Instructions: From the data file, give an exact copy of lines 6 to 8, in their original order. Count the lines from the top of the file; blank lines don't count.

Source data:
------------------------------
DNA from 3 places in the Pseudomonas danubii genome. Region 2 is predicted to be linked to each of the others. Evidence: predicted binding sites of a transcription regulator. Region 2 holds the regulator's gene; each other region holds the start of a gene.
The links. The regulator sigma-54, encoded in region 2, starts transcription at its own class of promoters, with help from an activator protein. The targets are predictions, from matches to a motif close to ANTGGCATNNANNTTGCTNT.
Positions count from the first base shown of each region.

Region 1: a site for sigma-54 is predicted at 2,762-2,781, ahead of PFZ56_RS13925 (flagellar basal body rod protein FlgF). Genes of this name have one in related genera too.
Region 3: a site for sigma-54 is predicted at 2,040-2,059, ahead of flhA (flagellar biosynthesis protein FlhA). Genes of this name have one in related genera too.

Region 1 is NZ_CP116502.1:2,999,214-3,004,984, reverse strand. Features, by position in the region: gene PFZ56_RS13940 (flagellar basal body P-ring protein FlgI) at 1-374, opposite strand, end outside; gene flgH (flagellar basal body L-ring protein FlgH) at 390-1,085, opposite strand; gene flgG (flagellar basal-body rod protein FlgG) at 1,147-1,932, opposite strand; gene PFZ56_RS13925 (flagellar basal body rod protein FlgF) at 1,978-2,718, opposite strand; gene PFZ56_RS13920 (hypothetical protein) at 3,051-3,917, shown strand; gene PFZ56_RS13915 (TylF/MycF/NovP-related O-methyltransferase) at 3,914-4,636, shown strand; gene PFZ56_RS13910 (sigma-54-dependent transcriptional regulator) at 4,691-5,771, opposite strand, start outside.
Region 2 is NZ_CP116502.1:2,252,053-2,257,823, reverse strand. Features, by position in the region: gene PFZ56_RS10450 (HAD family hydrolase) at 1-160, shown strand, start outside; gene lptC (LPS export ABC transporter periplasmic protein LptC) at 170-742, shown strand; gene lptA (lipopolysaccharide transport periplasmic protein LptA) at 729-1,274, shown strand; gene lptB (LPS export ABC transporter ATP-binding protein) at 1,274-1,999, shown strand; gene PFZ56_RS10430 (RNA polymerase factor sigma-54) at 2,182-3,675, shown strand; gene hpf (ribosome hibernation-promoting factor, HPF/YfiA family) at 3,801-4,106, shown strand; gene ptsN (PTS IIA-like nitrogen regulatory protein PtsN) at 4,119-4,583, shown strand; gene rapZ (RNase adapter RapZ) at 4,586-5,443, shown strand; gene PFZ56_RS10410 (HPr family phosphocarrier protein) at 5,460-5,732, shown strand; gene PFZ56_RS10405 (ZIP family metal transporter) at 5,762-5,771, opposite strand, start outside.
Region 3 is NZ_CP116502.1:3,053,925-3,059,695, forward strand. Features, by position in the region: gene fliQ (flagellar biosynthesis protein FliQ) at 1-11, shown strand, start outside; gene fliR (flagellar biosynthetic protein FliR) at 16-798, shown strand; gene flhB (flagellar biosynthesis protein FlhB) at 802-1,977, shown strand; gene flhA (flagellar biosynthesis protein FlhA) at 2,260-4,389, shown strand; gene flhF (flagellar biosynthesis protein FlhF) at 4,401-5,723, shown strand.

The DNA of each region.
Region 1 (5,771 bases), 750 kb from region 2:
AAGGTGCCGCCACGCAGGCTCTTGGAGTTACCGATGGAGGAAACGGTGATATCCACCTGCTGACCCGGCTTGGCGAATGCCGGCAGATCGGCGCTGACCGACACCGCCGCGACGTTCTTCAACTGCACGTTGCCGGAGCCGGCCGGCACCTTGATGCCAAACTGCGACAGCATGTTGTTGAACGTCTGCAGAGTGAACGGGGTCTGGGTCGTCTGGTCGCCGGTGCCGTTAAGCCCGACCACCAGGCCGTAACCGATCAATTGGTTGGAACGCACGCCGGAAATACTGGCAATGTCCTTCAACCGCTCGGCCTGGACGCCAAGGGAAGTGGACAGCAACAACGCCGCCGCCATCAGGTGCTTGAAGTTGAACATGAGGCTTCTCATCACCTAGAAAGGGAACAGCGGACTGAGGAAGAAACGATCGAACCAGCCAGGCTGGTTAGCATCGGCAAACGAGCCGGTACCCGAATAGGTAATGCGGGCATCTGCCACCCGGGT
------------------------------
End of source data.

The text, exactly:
Region 1 is NZ_CP116502.1:2,999,214-3,004,984, reverse strand. Features, by position in the region: gene PFZ56_RS13940 (flagellar basal body P-ring protein FlgI) at 1-374, opposite strand, end outside; gene flgH (flagellar basal body L-ring protein FlgH) at 390-1,085, opposite strand; gene flgG (flagellar basal-body rod protein FlgG) at 1,147-1,932, opposite strand; gene PFZ56_RS13925 (flagellar basal body rod protein FlgF) at 1,978-2,718, opposite strand; gene PFZ56_RS13920 (hypothetical protein) at 3,051-3,917, shown strand; gene PFZ56_RS13915 (TylF/MycF/NovP-related O-methyltransferase) at 3,914-4,636, shown strand; gene PFZ56_RS13910 (sigma-54-dependent transcriptional regulator) at 4,691-5,771, opposite strand, start outside.
Region 2 is NZ_CP116502.1:2,252,053-2,257,823, reverse strand. Features, by position in the region: gene PFZ56_RS10450 (HAD family hydrolase) at 1-160, shown strand, start outside; gene lptC (LPS export ABC transporter periplasmic protein LptC) at 170-742, shown strand; gene lptA (lipopolysaccharide transport periplasmic protein LptA) at 729-1,274, shown strand; gene lptB (LPS export ABC transporter ATP-binding protein) at 1,274-1,999, shown strand; gene PFZ56_RS10430 (RNA polymerase factor sigma-54) at 2,182-3,675, shown strand; gene hpf (ribosome hibernation-promoting factor, HPF/YfiA family) at 3,801-4,106, shown strand; gene ptsN (PTS IIA-like nitrogen regulatory protein PtsN) at 4,119-4,583, shown strand; gene rapZ (RNase adapter RapZ) at 4,586-5,443, shown strand; gene PFZ56_RS10410 (HPr family phosphocarrier protein) at 5,460-5,732, shown strand; gene PFZ56_RS10405 (ZIP family metal transporter) at 5,762-5,771, opposite strand, start outside.
Region 3 is NZ_CP116502.1:3,053,925-3,059,695, forward strand. Features, by position in the region: gene fliQ (flagellar biosynthesis protein FliQ) at 1-11, shown strand, start outside; gene fliR (flagellar biosynthetic protein FliR) at 16-798, shown strand; gene flhB (flagellar biosynthesis protein FlhB) at 802-1,977, shown strand; gene flhA (flagellar biosynthesis protein FlhA) at 2,260-4,389, shown strand; gene flhF (flagellar biosynthesis protein FlhF) at 4,401-5,723, shown strand.